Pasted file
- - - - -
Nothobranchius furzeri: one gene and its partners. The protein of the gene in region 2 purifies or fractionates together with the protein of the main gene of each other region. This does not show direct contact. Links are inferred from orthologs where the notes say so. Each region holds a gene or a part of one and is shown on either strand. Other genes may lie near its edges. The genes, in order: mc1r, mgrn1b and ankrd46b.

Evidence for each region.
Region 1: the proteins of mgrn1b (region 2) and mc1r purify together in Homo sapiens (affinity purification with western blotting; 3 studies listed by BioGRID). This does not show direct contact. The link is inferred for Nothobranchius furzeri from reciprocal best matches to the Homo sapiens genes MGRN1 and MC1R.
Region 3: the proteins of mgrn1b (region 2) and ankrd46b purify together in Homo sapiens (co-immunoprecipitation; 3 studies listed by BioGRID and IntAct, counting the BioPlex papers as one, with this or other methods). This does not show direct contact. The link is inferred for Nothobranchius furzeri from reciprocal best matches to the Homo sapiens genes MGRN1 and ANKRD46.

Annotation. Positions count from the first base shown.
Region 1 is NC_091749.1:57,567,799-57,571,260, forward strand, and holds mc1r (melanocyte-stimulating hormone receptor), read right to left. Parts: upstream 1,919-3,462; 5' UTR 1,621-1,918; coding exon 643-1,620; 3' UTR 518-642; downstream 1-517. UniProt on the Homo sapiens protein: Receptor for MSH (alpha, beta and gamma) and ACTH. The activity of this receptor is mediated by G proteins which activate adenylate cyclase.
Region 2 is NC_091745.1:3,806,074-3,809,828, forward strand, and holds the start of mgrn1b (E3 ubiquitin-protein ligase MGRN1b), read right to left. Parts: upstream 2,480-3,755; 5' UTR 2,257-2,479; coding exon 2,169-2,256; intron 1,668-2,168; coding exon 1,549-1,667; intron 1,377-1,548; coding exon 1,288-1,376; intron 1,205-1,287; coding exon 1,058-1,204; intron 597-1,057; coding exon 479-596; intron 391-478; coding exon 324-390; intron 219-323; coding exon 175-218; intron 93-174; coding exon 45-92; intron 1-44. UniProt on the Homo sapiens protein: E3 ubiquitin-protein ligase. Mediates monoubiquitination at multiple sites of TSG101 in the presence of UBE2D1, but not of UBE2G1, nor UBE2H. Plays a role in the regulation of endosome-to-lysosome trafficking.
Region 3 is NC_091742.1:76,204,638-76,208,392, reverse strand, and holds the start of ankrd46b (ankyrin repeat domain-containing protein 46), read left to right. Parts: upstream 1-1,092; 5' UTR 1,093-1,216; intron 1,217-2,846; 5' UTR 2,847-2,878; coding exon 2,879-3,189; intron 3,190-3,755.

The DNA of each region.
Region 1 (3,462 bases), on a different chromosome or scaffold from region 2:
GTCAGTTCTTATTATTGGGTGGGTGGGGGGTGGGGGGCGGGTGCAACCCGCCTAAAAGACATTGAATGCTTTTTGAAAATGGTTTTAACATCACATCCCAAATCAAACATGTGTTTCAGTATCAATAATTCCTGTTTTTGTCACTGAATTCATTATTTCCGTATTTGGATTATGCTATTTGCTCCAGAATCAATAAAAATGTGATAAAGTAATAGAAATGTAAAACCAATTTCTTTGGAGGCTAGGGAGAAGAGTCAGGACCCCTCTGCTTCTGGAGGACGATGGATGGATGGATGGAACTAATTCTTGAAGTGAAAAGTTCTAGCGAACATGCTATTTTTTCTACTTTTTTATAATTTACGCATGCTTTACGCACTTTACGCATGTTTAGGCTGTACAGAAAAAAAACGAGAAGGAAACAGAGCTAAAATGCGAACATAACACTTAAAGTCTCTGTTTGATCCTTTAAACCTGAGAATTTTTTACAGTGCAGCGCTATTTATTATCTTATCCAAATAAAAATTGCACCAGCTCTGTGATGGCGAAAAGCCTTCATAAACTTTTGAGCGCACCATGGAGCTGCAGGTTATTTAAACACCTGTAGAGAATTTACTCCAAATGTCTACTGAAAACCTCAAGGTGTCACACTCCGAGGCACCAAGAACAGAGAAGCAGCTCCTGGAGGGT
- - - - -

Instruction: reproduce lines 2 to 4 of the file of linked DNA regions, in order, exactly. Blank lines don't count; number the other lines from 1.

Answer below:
Evidence for each region.
Region 1: the proteins of mgrn1b (region 2) and mc1r purify together in Homo sapiens (affinity purification with western blotting; 3 studies listed by BioGRID). This does not show direct contact. The link is inferred for Nothobranchius furzeri from reciprocal best matches to the Homo sapiens genes MGRN1 and MC1R.
Region 3: the proteins of mgrn1b (region 2) and ankrd46b purify together in Homo sapiens (co-immunoprecipitation; 3 studies listed by BioGRID and IntAct, counting the BioPlex papers as one, with this or other methods). This does not show direct contact. The link is inferred for Nothobranchius furzeri from reciprocal best matches to the Homo sapiens genes MGRN1 and ANKRD46.